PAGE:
Confessions of a novice tweeter

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Novice tweeter Dee Harris attached this photo to her first tweet from the 2014 NCPH conference in Monterey. Photo credit: Dee Harris

I’ve never considered myself a Luddite. I’ve had a smartphone for more than eight years, I occasionally post to Facebook, I’m signed up for a few blogs, and an e-reader has completely changed my reading habits. But when it comes to the fluttering noises of the little blue bird known as Twitter, the Luddite in me comes out. What useful information could actually come to me in the form of 140 characters or less? Do I have something to say that others want to read? I could never wrap my head around Twitter and why others found it so useful, so I just ignored it. At least I tried… but then came Jimmy Fallon and Justin Timberlake hashtagging on national television. Next, my 13-year-old son started adding verbal hashtags to everything he said. The final straw, however, was the National Council on Public History’s twitterstorm around the 2014 Monterey conference. Continue reading

Project Showcase: At Home in Holland

holland-screenshotAt Home in Holland,” a new digital history project by students at the University of Amsterdam, responds to the way that hostile reactions to immigrants have undermined the traditional idea of Dutch tolerance and hospitality in recent years. The current Dutch asylum policy was developed in the 1980s. In that same period, Amnesty International Netherlands held its first campaign to draw attention to the problems faced by refugees in the Netherlands. How did a human rights organization usually focused on the plight of people abroad end up campaigning against human rights abuses back at home? Continue reading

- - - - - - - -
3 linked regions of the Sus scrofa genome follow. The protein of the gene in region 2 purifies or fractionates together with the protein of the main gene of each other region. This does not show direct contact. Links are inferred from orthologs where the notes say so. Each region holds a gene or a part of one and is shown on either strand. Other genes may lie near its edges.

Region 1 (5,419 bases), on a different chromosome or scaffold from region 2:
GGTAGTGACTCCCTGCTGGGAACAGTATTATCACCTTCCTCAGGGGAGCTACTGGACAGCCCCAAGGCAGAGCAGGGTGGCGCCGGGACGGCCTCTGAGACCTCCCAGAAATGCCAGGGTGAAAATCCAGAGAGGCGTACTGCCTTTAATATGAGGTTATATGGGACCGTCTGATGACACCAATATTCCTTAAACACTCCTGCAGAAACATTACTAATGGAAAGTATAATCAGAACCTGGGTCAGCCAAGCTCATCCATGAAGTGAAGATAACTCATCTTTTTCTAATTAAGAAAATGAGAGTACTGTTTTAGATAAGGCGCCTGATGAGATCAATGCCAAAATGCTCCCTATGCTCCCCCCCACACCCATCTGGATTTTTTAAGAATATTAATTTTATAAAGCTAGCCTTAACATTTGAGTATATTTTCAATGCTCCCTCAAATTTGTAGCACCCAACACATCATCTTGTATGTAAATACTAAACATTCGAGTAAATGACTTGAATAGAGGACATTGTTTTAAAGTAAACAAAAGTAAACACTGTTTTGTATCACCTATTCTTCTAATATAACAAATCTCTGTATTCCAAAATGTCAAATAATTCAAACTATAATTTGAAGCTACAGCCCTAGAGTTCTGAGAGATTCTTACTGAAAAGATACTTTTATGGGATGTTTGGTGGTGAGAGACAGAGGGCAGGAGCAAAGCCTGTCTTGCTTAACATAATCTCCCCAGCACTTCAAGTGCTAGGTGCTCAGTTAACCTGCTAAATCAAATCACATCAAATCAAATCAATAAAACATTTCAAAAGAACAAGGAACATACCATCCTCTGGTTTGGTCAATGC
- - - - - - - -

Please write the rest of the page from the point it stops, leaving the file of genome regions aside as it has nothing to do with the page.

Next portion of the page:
A monograph goes public

Screenshot of companion website for monograph.I remember well the day that I received my first copy of my first book, Independence Hall in American Memory. I picked it up in person from the offices of the University of Pennsylvania Press and could barely manage the walk home because of the temptation to stop, admire the beautiful dust jacket, open those pages, smell that new-book smell, and read. Every page contained memories of places, people, and experiences of piecing together a history that spanned more than two hundred years in a building’s life and nearly a decade of mine.

With that book, first published in 2002, I achieved tenure and promotion, and I was pleased to generate some new conversation about the long history of a landmark most commonly associated with the Declaration of Independence and the Constitution. But while the monograph opened some doors (and perhaps some minds), it also carried with it some inherent limitations. Continue reading

Projects in the print-digital pipeline

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Sketch for a key element of the “Slavery in New York” exhibit, found in the Public History Commons collection relating to the exhibit.

Regular visitors to the Public History Commons may have noticed that we’ve undergone a slight facelift recently.  The History@Work blog, initially the sole occupant of this site, has gradually been joined by other projects:  the News Feed, The Public Historian’s digital space, and now our new Library. To try to keep our interface clear and easy to navigate, we’ve bumped the blog down a little bit on the page and simplified the navigation bar.  We hope readers are finding their way around without too much trouble.

We’re also excited to introduce the Library to you.  Although still in its very early stages, it represents an important step in a larger project of creating flexible platforms for publication and communication and ways for our print and digital projects to cross-pollinate more easily.  We’re starting to get a sense of the possibilities through two recent collaborations, one of which revolves around Richard Rabinowitz’s award-winning article “Eavesdropping at the Well: Interpretive Media in the ‘Slavery in New York’ Exhibition.” Continue reading